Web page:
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Diesel Fuels Changing to Meet New Standards

Diesel engine technology is rapidly evolving to meet new emissions standards set by the U.S. Environmental Protection Agency that will go into effect in 2006. Substantial reductions in particulate matter and nitrogen oxides are required of newer engines, resulting in the use of exhaust after treatment devices. These devices are easily poisoned by sulfur, so the pressure is on to further reduce the level of sulfur in diesel fuels. 

The EPA has proposed a cap of 15 parts per million (ppm) of sulfur in diesel fuel beginning in 2006. Currently the level is 500 ppm. This has led to a new class of ultra-low-sulfur diesel fuels (ULSD) with levels of 50 ppm sulfur or lower. 

New emission standards for heavy-duty truck and bus engines begin with the model year 2004 and reflect the provisions of the Statement of Principles (SOP) signed in 1995 by the EPA, The California Air Resources Board (CARB) and the manufacturers of heavy-duty diesel engines. The goal was to reduce nitrogen oxide (NOx) emission levels from highway heavy-duty engines to approximately 2 grams per brake horsepower per hour beginning in 2004. 

Further, in May 2000, the EPA announced proposed emission standards for model year 2007 and later heavy-duty highway engines to regulate diesel fuel and to create emissions standards. 

The ultra-low-sulfur diesel fuel has been proposed as a “technology enabler” to pave the way for advanced, sulfur-intolerant exhaust emission control technologies such as diesel particulate filters and De-Nox catalysts, which will be necessary to meet the 2007 emission standards. 

To get the ultra-low-sulfur levels, refiners perform additional hydroprocessing and higher-severity hydrotreating. While these processes reduce sulfur levels, they also affect other fuel properties. These fuels lose the natural lubricity provided by some of the polar compounds present naturally in the fuel. Low-lubricity fuels can result in premature wear and failure of fuel system components. 

Additionally, severely hydrotreated fuels can suffer from loss of natural antioxidants that help prevent the fuel from forming gums and sludges. A fuel’s antioxidation properties are especially important in today’s fuel systems, where the fuel is exposed to high temperatures. The ultra-low-sulfur fuels also can be more corrosive than conventional fuels, requiring corrosion inhibiting additives. These fuels also can have very low electrical conductivity, causing a safety concern with components such as high-velocity pumps, where fuel can be exposed to significant static electrical charges.

Because of these challenges, some new diesel fuel blending options are being introduced. Gas to liquid (GTL) technology yields diesel blend stocks from stranded gas reserves that might not otherwise make it to market. GTL diesel fuels are desirable blending components because they have the very low sulfur levels as well as high cetane numbers. 

A major percentage of all problems with diesel engines are related to fuel quality, according to Wards Auto World, an e-magazine that offers consumers free auto advice on the Internet.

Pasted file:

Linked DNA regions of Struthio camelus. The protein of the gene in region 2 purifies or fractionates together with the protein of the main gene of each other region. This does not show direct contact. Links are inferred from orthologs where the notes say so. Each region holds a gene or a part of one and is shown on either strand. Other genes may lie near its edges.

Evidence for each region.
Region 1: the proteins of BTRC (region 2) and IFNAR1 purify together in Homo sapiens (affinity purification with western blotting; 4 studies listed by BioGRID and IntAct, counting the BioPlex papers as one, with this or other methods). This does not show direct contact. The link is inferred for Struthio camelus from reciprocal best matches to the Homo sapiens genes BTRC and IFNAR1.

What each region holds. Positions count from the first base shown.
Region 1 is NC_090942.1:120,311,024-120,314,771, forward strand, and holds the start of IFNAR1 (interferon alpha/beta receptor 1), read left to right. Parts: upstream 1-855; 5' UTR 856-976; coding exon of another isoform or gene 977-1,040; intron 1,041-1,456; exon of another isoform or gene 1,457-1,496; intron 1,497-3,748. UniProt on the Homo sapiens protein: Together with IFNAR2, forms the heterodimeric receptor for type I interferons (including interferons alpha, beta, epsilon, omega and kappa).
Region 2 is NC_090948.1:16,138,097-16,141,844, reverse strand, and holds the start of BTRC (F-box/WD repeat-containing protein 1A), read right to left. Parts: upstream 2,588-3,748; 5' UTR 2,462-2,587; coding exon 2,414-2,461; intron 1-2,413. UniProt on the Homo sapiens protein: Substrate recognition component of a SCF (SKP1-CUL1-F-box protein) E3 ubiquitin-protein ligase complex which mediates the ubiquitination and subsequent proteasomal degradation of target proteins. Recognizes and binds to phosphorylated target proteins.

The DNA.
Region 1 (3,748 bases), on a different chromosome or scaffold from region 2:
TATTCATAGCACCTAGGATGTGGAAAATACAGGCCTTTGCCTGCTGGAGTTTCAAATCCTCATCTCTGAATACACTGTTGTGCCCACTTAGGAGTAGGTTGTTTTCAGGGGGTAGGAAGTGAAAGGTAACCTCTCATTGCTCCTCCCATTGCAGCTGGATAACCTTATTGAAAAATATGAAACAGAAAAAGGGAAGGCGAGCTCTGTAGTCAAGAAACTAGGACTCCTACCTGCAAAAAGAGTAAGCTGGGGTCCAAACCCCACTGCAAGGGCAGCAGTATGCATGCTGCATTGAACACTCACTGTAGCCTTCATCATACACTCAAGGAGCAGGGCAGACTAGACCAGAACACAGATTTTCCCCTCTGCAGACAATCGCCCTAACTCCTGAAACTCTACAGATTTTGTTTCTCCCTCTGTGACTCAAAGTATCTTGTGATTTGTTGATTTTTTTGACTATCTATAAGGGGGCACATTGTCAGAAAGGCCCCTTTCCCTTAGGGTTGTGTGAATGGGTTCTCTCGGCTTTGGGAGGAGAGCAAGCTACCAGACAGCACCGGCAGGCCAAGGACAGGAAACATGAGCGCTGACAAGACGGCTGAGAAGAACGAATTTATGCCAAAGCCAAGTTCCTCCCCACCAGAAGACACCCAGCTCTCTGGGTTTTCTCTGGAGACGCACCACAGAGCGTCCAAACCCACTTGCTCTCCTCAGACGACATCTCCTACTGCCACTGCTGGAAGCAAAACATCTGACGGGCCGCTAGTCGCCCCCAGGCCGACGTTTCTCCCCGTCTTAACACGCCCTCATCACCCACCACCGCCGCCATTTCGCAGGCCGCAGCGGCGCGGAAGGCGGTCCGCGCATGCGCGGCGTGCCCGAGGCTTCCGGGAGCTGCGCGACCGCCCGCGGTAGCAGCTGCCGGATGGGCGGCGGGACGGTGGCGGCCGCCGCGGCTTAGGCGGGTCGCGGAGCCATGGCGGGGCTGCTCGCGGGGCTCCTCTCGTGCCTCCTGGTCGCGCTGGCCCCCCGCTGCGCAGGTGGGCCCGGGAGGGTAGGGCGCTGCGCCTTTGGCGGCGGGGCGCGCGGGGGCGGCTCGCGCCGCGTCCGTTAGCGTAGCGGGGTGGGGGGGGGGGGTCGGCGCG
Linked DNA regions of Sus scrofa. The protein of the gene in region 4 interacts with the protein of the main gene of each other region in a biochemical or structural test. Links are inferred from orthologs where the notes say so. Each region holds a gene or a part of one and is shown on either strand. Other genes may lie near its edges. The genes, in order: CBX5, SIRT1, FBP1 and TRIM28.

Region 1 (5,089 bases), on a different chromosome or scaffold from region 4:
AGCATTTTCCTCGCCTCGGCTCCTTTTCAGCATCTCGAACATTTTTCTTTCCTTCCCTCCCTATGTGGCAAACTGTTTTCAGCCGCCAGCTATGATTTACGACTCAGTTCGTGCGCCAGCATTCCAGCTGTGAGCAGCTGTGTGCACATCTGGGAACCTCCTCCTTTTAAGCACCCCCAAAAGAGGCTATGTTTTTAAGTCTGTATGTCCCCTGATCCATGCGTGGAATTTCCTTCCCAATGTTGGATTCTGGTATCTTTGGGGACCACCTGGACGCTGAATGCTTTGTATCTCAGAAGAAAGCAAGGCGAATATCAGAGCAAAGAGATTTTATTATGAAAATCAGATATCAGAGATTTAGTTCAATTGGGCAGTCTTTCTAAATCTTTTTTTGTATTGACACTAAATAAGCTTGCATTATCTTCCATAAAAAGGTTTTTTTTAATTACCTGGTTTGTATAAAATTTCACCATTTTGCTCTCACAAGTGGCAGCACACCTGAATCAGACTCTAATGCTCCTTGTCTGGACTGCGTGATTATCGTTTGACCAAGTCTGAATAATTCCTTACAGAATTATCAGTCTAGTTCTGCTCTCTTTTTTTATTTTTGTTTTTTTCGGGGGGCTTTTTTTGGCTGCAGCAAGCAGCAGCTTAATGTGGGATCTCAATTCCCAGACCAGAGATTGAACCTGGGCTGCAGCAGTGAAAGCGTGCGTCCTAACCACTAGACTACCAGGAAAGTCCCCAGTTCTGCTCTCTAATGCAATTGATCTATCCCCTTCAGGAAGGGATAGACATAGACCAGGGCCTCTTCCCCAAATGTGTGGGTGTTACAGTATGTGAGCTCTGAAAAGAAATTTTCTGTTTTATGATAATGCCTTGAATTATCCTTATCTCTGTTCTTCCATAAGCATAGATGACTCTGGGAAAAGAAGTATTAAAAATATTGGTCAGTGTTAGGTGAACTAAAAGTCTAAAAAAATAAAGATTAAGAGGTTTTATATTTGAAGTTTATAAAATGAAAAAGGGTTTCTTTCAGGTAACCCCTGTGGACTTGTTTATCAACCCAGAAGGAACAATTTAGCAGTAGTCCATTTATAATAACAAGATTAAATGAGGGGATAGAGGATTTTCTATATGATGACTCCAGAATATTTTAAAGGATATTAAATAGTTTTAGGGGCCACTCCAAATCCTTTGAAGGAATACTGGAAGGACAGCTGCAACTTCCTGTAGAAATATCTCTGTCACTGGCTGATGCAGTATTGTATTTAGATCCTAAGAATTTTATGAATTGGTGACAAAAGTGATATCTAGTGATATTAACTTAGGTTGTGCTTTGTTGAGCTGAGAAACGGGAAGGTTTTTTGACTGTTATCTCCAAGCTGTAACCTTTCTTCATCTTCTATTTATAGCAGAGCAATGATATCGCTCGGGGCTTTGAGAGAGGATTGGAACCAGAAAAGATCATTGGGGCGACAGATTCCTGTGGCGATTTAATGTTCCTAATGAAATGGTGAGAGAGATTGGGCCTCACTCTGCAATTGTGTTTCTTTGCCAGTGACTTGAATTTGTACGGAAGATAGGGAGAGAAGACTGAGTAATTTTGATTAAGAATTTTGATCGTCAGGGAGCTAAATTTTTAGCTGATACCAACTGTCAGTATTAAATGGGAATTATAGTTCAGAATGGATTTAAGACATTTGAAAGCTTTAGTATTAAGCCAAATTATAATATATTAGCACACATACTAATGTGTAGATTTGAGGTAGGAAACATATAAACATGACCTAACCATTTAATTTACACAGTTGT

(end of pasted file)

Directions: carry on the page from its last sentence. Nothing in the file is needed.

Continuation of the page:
Diesel fuel can vary from one shipment to another and from one area to another. Changing vendors or changes suppliers sometimes make to the fuel they sell also bring different qualities of diesel fuel to the market.

Three important components that vary the most in diesel fuel are cetane, weight and viscosity. 

Cetane defines the susceptibility of the fuel to self-ignite. Acceptable cetane levels are between 40 and 45, but few fuel distributors advertise this since each batch may be different. Cetane influences both starting and combustion roughness on an engine. High altitudes and low temperatures call for a greater cetane number of the fuel. 

The weight of the fuel or its gravity plays a role in the heat content of the fuel. Number one is a “lighter” grade and number two is “heavier,” or weighs more per gallon. Number one provides better starting in cold temperatures, but number two has better lubricating qualities and contains more heat units (BTUs) per volume.

The number one fuel is less dense so it becomes thinner when heated than the number two fuel. As the fuel temperature continues to rise, fuel begins to leak through the high-pressure parts of the injection pump causing it to pump less fuel, and that leakage results in a power loss of between one percent and seven percent. 

Diesel fuel treatments increase fuel quality and extend the lives of engines. The only way to be sure of fuel quality is to treat it with fuel additives. 

AMSOIL Diesel Fuel Modifer treats and cleans the fuel system of automotive and light truck diesel engines to improve overall vehicle performance. 

AMSOIL Cetane Boost Additive improves ignition quality and low-temp starting, reduces cranking time, emissions and smoke, provides smoother, quieter operation, increases efficiency and is compatible with AMSOIL Diesel Fuel Additive Concentrate. The Diesel Fuel Additive Concentrate improves fuel economy, extends injector life, increases fuel stability, reduces emissions, improves cold fuel flow and cold startability and controls injector wear in heavy duty applications.